When Marilee Eckert joined Conservation Corps North Bay (CCNB) in 1992, it was a relatively small, Marin County-based organization with a budget of $1.2 million. Under Marilee’s leadership, CCNB has grown to a $7 million organization serving over 300 youth annually in Marin and Sonoma Counties. Many of the programs that Marilee pioneered at CCNB have been duplicated by other Corps throughout the nation and in countries around the world.
Marilee’s decisions helped keep CCNB financially and structurally stable during tough economic times. In December 2008, California froze all state bonds, significantly impacting CCNB’s budget. Marilee worked with her team to reduce costs and found other funding opportunities to fill in the gap. In July 2009, CCNB was hit with a dramatic reduction in recycling funding (CCNB traditionally relies on a $1.5 million annual grant from California’s Bottle Bill). Marilee worked tirelessly with the state Corps association and legislators in Sacramento and eventually recovered most of the cut funds. She turned this setback into a learning experience for Corpsmembers by taking them to Sacramento and including them in high-level decision making that would affect the future of all of all non-profit corps throughout California.
Marilee has consistently focused on making sure CCNB has a diverse funding base. Over the past two years CCNB has concentrated on increasing foundation, corporate, and individual donations. Marilee was directly responsible for opening the door for 71 percent of CCNB’s 2010-2011 budget of $6.5 million.
It was under Marilee’s strong leadership that CCNB successfully expanded its geographical boundaries and rebranded itself as Conservation Corps North Bay (the organization was previously called Marin County Conservation Corps). She also established a Sonoma County base from which she could forge local partnerships and launch a Conservation Corps program.
Following the 1997 Marin County Agricultural Summit, CCNB was called upon to establish an educational farm in the Highway 101 corridor. Marilee thus became responsible for spearheading a landmark collaboration that led to the development of the Indian Valley Organic Farm and Garden. Shortly after the farm was established, it was chosen as one of The Corps Network’s Projects of the Year in 2009. It is considered a model program for how to address a community’s food security challenges in an environmentally sound manner.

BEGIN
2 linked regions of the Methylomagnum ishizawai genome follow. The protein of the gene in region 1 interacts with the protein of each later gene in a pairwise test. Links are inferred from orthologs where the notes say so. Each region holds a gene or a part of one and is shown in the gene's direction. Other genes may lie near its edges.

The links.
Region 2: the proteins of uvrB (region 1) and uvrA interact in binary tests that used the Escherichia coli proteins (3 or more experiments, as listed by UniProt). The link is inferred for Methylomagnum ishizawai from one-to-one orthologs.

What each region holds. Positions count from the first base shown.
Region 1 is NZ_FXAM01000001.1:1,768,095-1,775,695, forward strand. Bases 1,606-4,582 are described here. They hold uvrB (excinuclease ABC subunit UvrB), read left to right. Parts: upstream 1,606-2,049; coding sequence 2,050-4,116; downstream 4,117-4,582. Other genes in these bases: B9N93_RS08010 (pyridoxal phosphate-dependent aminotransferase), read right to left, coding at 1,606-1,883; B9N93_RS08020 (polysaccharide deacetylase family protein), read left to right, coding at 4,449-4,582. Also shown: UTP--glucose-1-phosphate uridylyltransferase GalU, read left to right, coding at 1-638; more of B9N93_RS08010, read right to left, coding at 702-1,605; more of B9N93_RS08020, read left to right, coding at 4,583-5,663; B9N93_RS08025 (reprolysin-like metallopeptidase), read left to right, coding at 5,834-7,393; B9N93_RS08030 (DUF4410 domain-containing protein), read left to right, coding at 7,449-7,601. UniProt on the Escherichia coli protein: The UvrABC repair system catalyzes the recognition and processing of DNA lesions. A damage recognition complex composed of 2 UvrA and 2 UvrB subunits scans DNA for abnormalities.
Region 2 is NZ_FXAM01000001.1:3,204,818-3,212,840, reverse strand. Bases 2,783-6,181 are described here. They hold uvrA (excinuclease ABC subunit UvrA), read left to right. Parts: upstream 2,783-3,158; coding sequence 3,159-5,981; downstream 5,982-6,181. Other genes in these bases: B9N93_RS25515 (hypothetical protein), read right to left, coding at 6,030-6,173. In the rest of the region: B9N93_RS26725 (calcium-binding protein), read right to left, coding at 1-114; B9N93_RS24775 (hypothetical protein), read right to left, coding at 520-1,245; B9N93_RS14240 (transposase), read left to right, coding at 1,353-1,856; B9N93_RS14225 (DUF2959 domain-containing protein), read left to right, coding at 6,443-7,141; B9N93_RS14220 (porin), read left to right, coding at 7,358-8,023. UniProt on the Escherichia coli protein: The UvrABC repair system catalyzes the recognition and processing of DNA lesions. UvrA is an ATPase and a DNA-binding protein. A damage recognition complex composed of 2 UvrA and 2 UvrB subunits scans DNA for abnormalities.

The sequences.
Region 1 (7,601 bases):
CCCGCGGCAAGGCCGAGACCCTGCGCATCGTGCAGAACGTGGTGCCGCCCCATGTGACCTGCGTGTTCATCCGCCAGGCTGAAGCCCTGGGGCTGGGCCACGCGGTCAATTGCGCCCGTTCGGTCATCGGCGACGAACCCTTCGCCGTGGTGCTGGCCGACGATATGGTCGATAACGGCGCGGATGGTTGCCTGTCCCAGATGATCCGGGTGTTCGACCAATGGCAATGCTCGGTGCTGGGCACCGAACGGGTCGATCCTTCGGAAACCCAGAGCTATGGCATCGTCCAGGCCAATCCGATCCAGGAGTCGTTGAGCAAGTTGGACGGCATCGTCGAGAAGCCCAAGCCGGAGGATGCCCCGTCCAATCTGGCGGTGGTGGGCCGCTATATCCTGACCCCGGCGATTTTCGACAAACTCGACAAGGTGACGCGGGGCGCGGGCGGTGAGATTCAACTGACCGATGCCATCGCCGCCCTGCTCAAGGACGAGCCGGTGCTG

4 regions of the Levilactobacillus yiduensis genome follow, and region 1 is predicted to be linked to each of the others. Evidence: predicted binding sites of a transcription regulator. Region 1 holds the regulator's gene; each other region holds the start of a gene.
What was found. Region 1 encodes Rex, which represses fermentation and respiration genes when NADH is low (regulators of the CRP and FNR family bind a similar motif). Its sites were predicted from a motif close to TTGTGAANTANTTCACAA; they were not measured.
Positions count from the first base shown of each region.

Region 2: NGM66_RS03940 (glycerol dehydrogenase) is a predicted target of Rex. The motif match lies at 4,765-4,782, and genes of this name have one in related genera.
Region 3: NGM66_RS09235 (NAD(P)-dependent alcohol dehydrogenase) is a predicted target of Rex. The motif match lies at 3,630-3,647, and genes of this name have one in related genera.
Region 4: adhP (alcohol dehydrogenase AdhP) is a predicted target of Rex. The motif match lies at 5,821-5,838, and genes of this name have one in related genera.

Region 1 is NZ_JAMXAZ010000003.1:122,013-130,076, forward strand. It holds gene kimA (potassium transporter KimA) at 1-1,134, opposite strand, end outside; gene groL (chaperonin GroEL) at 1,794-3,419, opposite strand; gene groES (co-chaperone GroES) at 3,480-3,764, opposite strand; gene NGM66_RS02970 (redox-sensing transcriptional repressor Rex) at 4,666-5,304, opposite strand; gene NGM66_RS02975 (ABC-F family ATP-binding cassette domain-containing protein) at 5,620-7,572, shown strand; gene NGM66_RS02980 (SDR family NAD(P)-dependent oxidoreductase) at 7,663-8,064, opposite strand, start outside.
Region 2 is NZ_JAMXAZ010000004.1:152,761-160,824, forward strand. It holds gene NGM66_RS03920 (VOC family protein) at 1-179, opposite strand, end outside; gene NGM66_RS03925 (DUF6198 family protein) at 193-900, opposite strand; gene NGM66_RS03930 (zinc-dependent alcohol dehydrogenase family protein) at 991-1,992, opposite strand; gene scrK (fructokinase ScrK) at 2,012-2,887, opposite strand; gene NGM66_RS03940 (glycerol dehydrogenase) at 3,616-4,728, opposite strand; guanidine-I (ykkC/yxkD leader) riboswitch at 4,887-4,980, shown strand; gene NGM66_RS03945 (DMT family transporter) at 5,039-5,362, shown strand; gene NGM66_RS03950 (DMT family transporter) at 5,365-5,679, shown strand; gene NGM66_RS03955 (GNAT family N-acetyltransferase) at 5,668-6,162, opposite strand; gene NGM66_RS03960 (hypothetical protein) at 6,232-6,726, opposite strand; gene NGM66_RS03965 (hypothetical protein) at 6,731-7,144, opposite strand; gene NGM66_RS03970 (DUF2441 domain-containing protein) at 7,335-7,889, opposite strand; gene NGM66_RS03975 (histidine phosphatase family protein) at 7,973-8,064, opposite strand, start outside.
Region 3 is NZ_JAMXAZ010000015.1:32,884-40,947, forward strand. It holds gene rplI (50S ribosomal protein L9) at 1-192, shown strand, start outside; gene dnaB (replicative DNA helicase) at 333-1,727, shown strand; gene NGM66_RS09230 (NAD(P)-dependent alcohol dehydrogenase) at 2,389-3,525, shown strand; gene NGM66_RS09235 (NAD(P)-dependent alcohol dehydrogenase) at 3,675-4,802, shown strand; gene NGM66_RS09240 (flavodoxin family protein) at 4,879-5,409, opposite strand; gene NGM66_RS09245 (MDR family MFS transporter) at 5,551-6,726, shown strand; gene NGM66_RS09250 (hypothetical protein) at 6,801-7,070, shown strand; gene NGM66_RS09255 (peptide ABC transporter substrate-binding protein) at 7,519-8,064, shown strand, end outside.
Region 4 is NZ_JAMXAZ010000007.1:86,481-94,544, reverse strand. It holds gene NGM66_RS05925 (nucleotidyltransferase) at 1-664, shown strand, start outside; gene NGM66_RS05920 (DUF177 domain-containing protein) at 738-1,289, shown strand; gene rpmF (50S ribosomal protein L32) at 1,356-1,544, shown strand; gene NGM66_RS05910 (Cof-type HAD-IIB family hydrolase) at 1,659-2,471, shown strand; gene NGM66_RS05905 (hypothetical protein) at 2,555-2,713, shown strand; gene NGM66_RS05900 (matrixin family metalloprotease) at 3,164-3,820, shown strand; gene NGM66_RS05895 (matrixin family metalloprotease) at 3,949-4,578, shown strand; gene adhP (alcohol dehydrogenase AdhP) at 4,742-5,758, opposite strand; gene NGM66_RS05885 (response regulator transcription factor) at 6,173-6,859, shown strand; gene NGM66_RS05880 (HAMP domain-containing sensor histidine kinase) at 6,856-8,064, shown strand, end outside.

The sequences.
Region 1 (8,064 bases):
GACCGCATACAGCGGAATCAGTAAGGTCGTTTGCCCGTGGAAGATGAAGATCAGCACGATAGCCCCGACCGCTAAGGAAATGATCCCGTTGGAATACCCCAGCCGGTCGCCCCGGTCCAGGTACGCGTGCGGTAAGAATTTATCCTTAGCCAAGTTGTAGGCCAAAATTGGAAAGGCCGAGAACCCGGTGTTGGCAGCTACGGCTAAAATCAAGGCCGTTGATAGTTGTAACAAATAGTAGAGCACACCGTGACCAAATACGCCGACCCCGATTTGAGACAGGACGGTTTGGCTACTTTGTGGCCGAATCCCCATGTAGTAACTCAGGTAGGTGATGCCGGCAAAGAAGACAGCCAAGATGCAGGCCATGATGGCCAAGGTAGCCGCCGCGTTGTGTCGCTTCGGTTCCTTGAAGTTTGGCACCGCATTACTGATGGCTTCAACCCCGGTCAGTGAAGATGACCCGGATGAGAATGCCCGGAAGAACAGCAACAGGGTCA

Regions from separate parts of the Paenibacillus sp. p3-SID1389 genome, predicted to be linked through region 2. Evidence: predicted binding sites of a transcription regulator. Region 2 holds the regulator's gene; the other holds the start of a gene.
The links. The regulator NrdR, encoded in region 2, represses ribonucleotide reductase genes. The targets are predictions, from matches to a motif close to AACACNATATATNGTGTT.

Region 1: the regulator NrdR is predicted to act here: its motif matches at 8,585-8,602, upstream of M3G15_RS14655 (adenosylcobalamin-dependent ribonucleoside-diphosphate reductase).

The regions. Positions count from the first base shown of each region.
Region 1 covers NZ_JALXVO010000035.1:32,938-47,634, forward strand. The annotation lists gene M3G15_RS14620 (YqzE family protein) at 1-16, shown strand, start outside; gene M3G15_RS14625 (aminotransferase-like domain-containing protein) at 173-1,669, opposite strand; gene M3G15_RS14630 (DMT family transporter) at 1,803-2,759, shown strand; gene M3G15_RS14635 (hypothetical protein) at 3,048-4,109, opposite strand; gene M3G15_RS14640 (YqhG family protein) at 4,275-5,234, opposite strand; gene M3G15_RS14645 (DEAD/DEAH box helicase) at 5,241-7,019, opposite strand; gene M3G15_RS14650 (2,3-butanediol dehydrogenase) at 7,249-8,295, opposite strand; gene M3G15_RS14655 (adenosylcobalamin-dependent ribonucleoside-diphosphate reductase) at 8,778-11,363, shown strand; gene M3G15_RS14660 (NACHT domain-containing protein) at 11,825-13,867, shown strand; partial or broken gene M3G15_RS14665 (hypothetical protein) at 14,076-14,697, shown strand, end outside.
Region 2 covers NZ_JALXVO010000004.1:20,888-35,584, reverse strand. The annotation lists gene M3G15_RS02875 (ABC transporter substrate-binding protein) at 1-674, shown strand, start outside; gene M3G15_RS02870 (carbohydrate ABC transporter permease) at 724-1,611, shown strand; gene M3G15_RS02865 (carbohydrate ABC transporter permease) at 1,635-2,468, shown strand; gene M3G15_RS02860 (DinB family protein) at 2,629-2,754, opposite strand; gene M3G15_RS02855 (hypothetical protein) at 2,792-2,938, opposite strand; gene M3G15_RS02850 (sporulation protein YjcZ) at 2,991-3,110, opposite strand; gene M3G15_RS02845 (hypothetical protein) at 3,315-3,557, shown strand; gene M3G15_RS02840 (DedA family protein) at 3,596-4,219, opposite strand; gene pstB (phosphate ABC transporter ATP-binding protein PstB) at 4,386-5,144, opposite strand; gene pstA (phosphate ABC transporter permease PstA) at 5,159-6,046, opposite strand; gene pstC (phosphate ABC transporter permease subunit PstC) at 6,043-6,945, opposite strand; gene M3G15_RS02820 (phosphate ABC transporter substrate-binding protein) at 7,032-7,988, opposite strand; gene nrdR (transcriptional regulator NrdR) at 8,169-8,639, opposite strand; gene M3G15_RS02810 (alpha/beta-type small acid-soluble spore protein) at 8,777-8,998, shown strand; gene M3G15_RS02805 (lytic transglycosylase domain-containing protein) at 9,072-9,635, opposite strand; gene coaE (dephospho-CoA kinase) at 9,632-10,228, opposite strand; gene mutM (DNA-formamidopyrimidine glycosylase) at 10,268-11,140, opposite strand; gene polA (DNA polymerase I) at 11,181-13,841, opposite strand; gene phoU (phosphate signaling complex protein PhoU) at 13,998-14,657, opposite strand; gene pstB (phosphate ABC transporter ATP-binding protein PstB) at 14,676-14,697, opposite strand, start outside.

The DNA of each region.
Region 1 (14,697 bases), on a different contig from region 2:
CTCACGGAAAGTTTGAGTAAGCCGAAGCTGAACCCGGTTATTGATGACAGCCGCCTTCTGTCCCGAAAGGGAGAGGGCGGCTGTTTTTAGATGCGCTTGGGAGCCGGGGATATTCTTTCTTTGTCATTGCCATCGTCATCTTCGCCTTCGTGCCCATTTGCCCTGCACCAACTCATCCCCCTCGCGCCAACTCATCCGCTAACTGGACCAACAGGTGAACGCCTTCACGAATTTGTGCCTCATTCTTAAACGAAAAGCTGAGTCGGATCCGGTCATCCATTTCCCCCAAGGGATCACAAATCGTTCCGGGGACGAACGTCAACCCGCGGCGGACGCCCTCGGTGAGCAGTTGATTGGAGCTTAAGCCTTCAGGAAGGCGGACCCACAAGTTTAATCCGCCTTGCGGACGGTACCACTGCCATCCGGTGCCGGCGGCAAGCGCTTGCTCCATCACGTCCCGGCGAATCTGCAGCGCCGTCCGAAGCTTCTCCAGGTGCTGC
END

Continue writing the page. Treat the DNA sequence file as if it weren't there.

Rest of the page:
Marilee’s leadership has extended well beyond CCNB. She has served for 12 years as a Board Member of The Corps Network, including two years as Chair. She is Chair of the California Association of Local Conservation Corps, is an active member of the Public Lands Service Coalition, and has served as a Commissioner of the Marin County Economic Commission (Chair 2007-2009). Most recently, Marilee was inducted into the Marin Women’s Hall of Fame for her extraordinary achievements on behalf of disenfranchised youth. She was also named the 2011 Environmental Hero of North Bay by California State Assemblyman Jared Huffman. She is a proven and determined advocate for youth and the Conservation Corps model, making her well known to public officials and leaders on a local, state, and national level. Marilee has never hesitated to step up and travel to Sacramento or Washington, D.C. to meet with leaders to advocate for the important role Corps can play in developing youth and helping make our environment healthier and our communities stronger.
With her guidance, CCNB has become a place where youth can succeed, earn their high school diplomas, and apply their talents working on habitat restoration. Marilee has a reputation as a dynamic and effective leader because she successfully balances objectivity with equity, compassion, and humor, and because she always puts the Corpsmembers at the center of her decision-making.